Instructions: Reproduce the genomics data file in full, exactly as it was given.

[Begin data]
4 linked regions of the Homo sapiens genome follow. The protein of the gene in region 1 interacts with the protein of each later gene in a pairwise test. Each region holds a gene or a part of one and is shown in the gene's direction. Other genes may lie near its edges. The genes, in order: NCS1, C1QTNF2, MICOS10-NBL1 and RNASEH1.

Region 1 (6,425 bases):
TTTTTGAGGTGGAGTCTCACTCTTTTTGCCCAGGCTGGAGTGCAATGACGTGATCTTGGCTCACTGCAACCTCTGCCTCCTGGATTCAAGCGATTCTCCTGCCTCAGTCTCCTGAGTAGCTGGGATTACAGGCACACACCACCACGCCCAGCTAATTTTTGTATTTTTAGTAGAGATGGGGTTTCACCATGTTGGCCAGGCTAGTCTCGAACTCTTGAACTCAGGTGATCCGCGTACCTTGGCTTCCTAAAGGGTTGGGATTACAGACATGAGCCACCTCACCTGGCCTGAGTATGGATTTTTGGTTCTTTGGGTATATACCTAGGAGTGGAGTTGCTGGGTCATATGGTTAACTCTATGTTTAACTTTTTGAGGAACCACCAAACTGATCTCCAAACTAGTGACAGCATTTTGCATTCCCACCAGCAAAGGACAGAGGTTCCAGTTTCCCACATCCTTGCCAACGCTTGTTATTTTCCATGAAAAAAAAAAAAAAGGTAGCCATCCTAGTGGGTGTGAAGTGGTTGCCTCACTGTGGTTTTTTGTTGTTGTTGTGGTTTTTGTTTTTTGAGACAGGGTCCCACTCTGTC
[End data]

4 linked regions of the Homo sapiens genome follow. The protein of the gene in region 1 interacts with the protein of each later gene in a pairwise test. Each region holds a gene or a part of one and is shown in the gene's direction. Other genes may lie near its edges. The genes, in order: NCS1, C1QTNF2, MICOS10-NBL1 and RNASEH1.

Region 1 (6,425 bases):
TTTTTGAGGTGGAGTCTCACTCTTTTTGCCCAGGCTGGAGTGCAATGACGTGATCTTGGCTCACTGCAACCTCTGCCTCCTGGATTCAAGCGATTCTCCTGCCTCAGTCTCCTGAGTAGCTGGGATTACAGGCACACACCACCACGCCCAGCTAATTTTTGTATTTTTAGTAGAGATGGGGTTTCACCATGTTGGCCAGGCTAGTCTCGAACTCTTGAACTCAGGTGATCCGCGTACCTTGGCTTCCTAAAGGGTTGGGATTACAGACATGAGCCACCTCACCTGGCCTGAGTATGGATTTTTGGTTCTTTGGGTATATACCTAGGAGTGGAGTTGCTGGGTCATATGGTTAACTCTATGTTTAACTTTTTGAGGAACCACCAAACTGATCTCCAAACTAGTGACAGCATTTTGCATTCCCACCAGCAAAGGACAGAGGTTCCAGTTTCCCACATCCTTGCCAACGCTTGTTATTTTCCATGAAAAAAAAAAAAAAGGTAGCCATCCTAGTGGGTGTGAAGTGGTTGCCTCACTGTGGTTTTTTGTTGTTGTTGTGGTTTTTGTTTTTTGAGACAGGGTCCCACTCTGTC